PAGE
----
It’s best not to overthink the details of No Hard Feelings, an uproarious comedy that benefits from the lead actors’ physicality. It’s meant to be enjoyed as it happens, at the moment, with Lawrence lighting up every scene with full-bodied commitment and Feldman, a worthy co-lead, delighting at every turn. They’re playing stock characters, and the script doesn’t give much beyond the usual backstories, but Lawrence and Feldman play them with so much heart and gusto, knocking every scene they’re in out of the park. Everything else plays second fiddle to their two-hander show. The cameos are star-studded but forgettable (except for Kyle Mooney, who I wished was onscreen more as Percy’s male nanny), the character development is heartwarming but predictable, and though it bills itself as a sex comedy, the film never really touches past third base. But all that is water under the bridge when you’re watching Maddie and Percy flirt and fumble their way through the film.  

Genre: Comedy, Drama, Romance

Actor: Alysia Joy Powell, Amalia Yoo, Andrew Barth Feldman, Ari Frenkel, Brian Calì, Ebon Moss-Bachrach, Hasan Minhaj, Jennifer Lawrence, Jordan Mendoza, Kyle Mooney, Laura Benanti, Luca Padovan, Madison McBride, Matt Walton, Matthew Broderick, Matthew Noszka, Melissa Lehman, Natalie Morales, Quincy Dunn-Baker, Scott MacArthur, Victor Verhaeghe, Zahn McClarnon

Director: Gene Stupnitsky

Rating: R

Between the film’s non-existent marketing and Hollywood's ongoing writers' strike, I knew not to expect much from Heart of Stone, Netflix’s latest direct-to-streaming outing. And sure enough, the spy thriller proved to be a mediocre watch. The plot is facile and generic, another one of those attempts at justifying AI and government data breaches. The acting is subpar, which is expected from the ever-stoic Gal Gadot. About the only good thing you can say about it is that it has entertaining action sequences. Gadot is precise and terrifying, a stunt wonder made for the genre. Now if only the acting matched the action, then maybe the film wouldn’t feel as plain and wooden. 

Genre: Action, Drama, Thriller

Actor: Alia Bhatt, Archie Madekwe, BD Wong, Enzo Cilenti, Gal Gadot, Giulia Innocenti, Glenn Close, Jamie Dornan, Jing Lusi, Joe Reisig, Jon Kortajarena, Jónas Alfreð Birkisson, Luca Fiamenghi, Mark Ivanir, Matthias Schweighöfer, Neran Persaud, Paul Ready, Roy Sampson, Sophie Okonedo, Thomas Arnold

Director: Tom Harper

Rating: PG-13

Tagged by Netflix as a stylish thriller driven by a bold sexual adventure, Burning Betrayal feels less erotic and less thrilling than expected. Sure, there are stunning sex scenes, and unexplainable incidents that seem at first the result of a breakup. However, the first half of Burning Betrayal does not adequately set up the last half, as it focused nearly half its runtime just throwing in as much sex scenes as possible. And for what? There’s nothing character-wise that makes any of the men in Babi’s life so compelling, even in the toxic, addictive sort of way. And when the twist comes, it feels like it’s been all thrown arbitrarily. It really just feels like multiple pretty music videos masquerading as a movie.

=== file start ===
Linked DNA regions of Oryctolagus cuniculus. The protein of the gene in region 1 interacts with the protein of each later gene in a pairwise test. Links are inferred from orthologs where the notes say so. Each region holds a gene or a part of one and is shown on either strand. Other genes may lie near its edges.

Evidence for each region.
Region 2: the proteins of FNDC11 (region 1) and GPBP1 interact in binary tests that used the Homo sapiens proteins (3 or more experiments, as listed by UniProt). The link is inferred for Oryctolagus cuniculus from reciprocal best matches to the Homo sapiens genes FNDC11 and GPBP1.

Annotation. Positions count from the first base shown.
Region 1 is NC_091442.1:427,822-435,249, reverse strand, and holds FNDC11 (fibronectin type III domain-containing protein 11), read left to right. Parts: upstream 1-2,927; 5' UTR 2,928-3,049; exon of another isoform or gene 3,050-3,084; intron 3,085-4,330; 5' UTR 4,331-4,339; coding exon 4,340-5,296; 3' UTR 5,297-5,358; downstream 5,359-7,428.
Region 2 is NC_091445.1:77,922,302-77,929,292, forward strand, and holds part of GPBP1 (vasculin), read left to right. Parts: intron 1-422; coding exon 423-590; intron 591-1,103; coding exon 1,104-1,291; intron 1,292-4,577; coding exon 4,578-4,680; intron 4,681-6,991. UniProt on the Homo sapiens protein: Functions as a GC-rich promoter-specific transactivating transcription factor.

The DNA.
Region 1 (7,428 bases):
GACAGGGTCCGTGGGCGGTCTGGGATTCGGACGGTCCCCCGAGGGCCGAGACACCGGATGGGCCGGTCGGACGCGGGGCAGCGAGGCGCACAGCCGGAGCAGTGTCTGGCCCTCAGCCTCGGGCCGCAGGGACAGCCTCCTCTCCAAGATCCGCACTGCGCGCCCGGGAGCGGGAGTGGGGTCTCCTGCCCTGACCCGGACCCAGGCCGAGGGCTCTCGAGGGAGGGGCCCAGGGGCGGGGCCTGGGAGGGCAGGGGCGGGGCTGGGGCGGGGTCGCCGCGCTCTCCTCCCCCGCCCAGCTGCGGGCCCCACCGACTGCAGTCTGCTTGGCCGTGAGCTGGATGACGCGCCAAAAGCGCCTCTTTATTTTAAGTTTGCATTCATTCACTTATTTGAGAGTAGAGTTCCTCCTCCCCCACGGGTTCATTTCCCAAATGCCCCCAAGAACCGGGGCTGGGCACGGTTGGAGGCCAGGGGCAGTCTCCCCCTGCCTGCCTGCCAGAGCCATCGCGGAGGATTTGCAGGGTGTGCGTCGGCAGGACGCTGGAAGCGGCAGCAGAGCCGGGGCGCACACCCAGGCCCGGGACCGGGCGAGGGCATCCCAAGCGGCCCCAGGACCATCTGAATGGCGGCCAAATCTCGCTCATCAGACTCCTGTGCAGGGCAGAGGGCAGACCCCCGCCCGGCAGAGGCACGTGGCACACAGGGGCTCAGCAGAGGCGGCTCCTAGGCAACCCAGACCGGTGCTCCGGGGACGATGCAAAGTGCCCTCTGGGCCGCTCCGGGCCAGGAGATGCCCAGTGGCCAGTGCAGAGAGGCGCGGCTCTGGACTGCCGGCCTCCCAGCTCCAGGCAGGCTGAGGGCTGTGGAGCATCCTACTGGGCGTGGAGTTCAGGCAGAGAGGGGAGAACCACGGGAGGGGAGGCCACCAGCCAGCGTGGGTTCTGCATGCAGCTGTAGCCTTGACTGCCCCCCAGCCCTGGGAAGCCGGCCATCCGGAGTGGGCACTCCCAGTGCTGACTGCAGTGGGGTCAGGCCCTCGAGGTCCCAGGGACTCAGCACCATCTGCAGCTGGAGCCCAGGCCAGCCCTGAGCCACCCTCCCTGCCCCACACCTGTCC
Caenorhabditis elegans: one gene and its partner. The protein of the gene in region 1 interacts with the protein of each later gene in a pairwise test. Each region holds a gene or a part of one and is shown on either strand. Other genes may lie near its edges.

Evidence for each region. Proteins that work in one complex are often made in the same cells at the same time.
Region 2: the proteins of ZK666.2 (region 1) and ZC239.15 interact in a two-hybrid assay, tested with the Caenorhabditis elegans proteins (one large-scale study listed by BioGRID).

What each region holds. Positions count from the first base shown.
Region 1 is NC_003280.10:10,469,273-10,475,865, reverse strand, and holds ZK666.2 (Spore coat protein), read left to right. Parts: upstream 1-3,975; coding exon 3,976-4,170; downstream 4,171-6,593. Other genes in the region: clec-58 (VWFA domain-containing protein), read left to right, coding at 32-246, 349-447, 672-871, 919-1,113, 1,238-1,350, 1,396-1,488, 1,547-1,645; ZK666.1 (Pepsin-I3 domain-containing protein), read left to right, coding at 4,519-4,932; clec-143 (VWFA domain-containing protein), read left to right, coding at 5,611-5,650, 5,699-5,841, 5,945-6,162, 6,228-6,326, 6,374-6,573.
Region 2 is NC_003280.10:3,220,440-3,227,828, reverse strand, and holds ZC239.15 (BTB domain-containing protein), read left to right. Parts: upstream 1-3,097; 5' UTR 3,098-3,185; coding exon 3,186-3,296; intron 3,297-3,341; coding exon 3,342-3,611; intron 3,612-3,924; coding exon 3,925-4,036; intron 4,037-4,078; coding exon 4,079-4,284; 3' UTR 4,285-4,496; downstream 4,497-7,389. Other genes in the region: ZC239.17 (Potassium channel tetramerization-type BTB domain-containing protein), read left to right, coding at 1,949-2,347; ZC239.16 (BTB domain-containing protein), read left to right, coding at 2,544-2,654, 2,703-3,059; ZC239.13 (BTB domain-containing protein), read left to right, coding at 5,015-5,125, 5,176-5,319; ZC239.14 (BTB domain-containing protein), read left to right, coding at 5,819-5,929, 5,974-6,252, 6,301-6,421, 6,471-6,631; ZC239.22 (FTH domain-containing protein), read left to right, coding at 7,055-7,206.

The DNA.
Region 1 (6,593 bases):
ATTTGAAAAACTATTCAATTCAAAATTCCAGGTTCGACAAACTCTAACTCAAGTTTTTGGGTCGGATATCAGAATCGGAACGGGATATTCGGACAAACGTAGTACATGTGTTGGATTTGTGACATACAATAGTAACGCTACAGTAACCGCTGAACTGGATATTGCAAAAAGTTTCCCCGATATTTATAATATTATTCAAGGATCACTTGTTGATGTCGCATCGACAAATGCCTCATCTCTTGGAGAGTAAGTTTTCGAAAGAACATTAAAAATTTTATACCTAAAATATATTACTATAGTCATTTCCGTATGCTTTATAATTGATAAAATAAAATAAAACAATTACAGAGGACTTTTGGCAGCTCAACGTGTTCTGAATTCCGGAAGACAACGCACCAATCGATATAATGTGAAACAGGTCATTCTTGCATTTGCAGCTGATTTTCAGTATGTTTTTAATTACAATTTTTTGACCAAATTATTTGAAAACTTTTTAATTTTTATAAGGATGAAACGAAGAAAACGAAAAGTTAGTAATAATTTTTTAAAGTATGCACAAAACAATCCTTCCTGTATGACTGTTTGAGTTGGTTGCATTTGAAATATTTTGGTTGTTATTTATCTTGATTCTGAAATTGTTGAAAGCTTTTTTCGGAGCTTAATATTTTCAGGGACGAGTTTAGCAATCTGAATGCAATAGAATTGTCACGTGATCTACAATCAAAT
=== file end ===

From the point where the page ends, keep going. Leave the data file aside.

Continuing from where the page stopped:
Genre: Drama, Mystery, Romance

Actor: Bruno Montaleone, Camilla de Lucas, Giovanna Lancellotti, Leandro Lima, Louise D'Tuani, Micael Borges

Director: Diego Freitas

Rating: R

Given the nature of the subject (the discovery of a species that predates humans), this installment of the Unknown documentary movies has more fanfare than its predecessors. The narrative never transcends positing that a Homo Naledi is just like Homo Sapiens, but not really. The experts' enthusiasm is often unsettling when you quickly realize that no opposing view is mentioned. In other installments, the balance of arguments for and against discoveries made the narrative compelling. However, Cave of Bones is suspiciously wrapped in (and warped by) the need to have Homo Naledis feel different from humans. What is initially fascinating eventually lends itself to fatigue when discoveries and philosophized theories are repeatedly aggrandized. 

Genre: Documentary

Actor: Lee Berger

Director: Mark Mannucci

Rating: PG

For almost the entirety of its runtime, Old Dads feels like it has something it's desperately trying to prove. But while the millennial generation and a newfound popular interest in political correctness are ripe for satire, this film chooses the lowest hanging fruit possible to make jokes about—inventing one senseless situation after another in order to laugh at people's "sensitivity" with little energy or wit. The main cast has tried and tested talent, but the material they're working with feels more artificial and whiny than truly perceptive of today's generational clashes. The movie tries to manufacture some sort of dramatic realization by the end, but it hardly changes the protagonists anyway. A film need not be PC to be good, of course, but it should at least stand for something instead of simply standing against so much.

Genre: Comedy, Drama

Actor: Abbie Cobb, Angela Gulner, Bill Burr, Bobby Cannavale, Bokeem Woodbine, Bruce Dern, C. Thomas Howell, Cameron Kelly, Carl Tart, Chelsea Marie Davis, Cody Renee Cameron, Dash McCloud, Erin Wu, Jackie Tohn, Josh Brener, Justene Alpert, Justin Miles, Katie Aselton, Katrina Bowden, Leland Heflin, Miles Robbins, Natasha Leggero, Paul Walter Hauser, Rachael Harris, Reign Edwards, Rick Glassman, Rory Scovel, Steph Tolev, Tom Allen

Director: Bill Burr

Rating: R